Tuesday, July 28, 2009
The Gun Fairy smiled on me today!
Oh, boy, Tamara's going to be so jealous when she hears about this . . . she collects, shoots and writes about old Smith & Wesson revolvers, you see.
I dropped into my local gunshop today for a friendly cup of coffee (and promptly got invited to lunch - jambalaya, salad and garlic bread. Ooohhh, the food in Louisiana . . . it definitely helps to compensate for the heat and humidity!) Anyway, he had a .44 Special revolver, model undetermined, and asked if I wanted to see it. When he brought it out, I did a double-take, and with bated breath, asked the price. He named a figure, and my hand probably broke the sound barrier on its way to my pocket to get out my wallet!
What I came home with was a pre-World-War-II (1939 production) Smith & Wesson Hand Ejector, also known as the 'Triple Lock'. This one's an example of the Third Model. Tamara's given a good description of the Hand Ejectors on her weapons blog, so if you don't know much about them, you can read her article for more information. Suffice it to say that a Hand Ejector, any model, in really nice condition, is one of the Holy Grails sought for by US arms collectors - and I have one sitting on my desk as I write this. (Click the pictures below for a larger view.)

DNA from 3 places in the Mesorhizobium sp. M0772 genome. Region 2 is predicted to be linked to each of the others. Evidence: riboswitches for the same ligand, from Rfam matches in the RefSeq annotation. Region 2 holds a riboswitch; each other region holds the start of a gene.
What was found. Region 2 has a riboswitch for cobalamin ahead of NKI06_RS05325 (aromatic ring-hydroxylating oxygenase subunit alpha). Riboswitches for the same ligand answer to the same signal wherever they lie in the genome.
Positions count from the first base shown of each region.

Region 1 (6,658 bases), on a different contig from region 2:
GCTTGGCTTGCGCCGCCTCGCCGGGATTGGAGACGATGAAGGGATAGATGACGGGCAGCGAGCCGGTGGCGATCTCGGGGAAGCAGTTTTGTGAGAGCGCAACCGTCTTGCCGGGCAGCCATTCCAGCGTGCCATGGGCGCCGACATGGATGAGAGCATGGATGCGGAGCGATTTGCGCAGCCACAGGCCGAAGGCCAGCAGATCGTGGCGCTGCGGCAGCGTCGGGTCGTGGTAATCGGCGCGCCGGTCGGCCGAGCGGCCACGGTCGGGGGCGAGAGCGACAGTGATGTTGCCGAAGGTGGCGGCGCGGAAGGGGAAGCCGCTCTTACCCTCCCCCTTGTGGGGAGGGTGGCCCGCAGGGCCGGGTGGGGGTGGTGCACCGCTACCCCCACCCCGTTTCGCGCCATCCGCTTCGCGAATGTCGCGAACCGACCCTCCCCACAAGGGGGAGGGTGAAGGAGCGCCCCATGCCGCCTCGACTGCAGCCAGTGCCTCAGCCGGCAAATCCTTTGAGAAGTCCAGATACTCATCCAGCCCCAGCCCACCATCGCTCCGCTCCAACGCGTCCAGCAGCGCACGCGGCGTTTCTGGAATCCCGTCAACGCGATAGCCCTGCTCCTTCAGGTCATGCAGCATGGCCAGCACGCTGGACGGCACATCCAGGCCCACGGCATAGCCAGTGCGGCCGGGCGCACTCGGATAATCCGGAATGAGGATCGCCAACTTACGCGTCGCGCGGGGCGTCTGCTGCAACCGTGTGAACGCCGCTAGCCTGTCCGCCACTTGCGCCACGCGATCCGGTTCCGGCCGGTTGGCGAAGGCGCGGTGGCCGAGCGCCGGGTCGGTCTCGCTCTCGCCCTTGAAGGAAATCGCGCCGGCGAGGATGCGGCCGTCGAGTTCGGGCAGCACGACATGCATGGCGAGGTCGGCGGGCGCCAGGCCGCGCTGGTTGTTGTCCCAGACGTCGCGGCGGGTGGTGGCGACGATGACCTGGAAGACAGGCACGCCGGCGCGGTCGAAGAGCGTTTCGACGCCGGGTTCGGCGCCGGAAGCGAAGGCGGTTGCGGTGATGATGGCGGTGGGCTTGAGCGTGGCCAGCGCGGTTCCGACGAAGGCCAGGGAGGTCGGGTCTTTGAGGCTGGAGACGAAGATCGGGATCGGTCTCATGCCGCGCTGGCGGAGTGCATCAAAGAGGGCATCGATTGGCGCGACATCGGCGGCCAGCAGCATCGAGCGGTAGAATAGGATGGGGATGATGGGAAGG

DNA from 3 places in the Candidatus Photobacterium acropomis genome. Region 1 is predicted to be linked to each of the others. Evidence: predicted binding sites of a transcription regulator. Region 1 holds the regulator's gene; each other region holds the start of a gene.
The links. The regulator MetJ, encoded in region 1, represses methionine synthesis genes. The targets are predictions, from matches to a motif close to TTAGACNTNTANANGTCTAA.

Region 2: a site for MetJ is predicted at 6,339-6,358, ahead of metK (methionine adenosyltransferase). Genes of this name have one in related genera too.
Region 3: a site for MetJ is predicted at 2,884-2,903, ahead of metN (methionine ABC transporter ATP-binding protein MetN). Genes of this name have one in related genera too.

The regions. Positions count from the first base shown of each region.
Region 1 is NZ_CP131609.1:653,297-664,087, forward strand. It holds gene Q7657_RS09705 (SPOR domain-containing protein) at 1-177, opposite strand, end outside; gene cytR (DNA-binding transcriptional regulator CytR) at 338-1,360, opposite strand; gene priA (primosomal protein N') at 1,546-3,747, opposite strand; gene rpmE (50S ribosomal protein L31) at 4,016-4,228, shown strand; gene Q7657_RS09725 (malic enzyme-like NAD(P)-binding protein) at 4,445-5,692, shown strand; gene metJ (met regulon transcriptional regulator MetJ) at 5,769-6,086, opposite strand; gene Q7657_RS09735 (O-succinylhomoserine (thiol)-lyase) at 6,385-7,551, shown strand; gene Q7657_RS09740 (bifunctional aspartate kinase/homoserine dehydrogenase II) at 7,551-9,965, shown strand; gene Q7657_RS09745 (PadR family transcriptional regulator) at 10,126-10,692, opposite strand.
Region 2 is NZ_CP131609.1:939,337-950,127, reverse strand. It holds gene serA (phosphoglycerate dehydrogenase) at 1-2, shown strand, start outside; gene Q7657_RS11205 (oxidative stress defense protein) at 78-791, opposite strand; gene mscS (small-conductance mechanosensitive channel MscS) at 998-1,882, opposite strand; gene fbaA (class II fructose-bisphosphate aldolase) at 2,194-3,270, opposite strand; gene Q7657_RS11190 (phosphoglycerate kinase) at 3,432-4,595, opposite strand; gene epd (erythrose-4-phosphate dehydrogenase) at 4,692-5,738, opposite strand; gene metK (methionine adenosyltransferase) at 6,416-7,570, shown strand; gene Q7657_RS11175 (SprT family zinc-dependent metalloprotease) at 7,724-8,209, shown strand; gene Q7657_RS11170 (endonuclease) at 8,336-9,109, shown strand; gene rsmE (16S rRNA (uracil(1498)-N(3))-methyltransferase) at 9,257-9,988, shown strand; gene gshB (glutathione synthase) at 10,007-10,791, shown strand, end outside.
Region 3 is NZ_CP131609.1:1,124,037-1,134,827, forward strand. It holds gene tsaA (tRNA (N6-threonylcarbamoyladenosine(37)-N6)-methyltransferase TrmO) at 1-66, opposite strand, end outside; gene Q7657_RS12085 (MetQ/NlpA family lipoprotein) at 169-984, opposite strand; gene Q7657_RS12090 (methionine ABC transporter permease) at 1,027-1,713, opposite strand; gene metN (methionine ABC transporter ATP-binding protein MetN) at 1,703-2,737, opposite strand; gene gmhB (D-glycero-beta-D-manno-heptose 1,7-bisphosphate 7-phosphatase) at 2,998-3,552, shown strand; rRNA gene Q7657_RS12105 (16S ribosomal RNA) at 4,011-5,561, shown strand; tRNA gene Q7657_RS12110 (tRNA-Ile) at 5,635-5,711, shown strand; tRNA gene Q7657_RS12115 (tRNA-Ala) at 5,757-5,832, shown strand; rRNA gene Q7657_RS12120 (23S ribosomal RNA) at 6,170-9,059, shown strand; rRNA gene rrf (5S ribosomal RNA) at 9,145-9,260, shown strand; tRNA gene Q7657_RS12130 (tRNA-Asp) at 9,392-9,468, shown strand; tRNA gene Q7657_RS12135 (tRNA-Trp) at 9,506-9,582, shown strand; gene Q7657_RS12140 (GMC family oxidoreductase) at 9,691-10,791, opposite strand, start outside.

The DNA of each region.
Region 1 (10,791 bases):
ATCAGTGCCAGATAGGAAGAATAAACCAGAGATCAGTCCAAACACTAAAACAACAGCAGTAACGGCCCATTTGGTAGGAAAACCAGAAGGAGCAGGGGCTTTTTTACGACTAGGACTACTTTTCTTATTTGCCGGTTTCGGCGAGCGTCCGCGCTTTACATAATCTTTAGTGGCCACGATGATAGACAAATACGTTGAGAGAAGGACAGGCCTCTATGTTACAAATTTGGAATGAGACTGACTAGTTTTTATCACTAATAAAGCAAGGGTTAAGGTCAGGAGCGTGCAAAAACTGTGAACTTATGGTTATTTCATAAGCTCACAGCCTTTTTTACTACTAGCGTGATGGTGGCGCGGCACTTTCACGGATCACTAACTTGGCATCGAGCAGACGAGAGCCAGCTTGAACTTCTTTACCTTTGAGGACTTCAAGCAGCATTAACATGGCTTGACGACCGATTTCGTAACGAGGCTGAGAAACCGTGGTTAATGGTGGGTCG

The grips aren't original - these ones look like target grips from the 1960's or 1970's. Apart from that, however, the gun's in superb condition. It appears to have been re-blued at some point, but the work was very well done, with the rollmarked letters still crisp and readable. In a way, I'm sorry it was re-blued, as that instantly chops 50%-60% off the value of the gun: but since I got it for a remarkably low price anyway, I can't complain! I'm already getting e-mails from friends, offering three times what I paid for it.
It also has the relatively scarce 5" barrel (most were 4" or 6½"), which makes it a bit more sought-after.
I'm going to enjoy shooting this gun - something I can do with a clear conscience. If it were in original condition, its 'collectability' would probably render it too valuable to be shot! I daresay I'll part with it after that, as I have other things I need, and I have friends out there who'll give it a loving home. Still, I'm thoroughly enjoying having a piece of classic Americana and shooting history on my desk. Luck like this doesn't come every day!
It's my birthday soon, so I think I'll regard this as my birthday present to myself.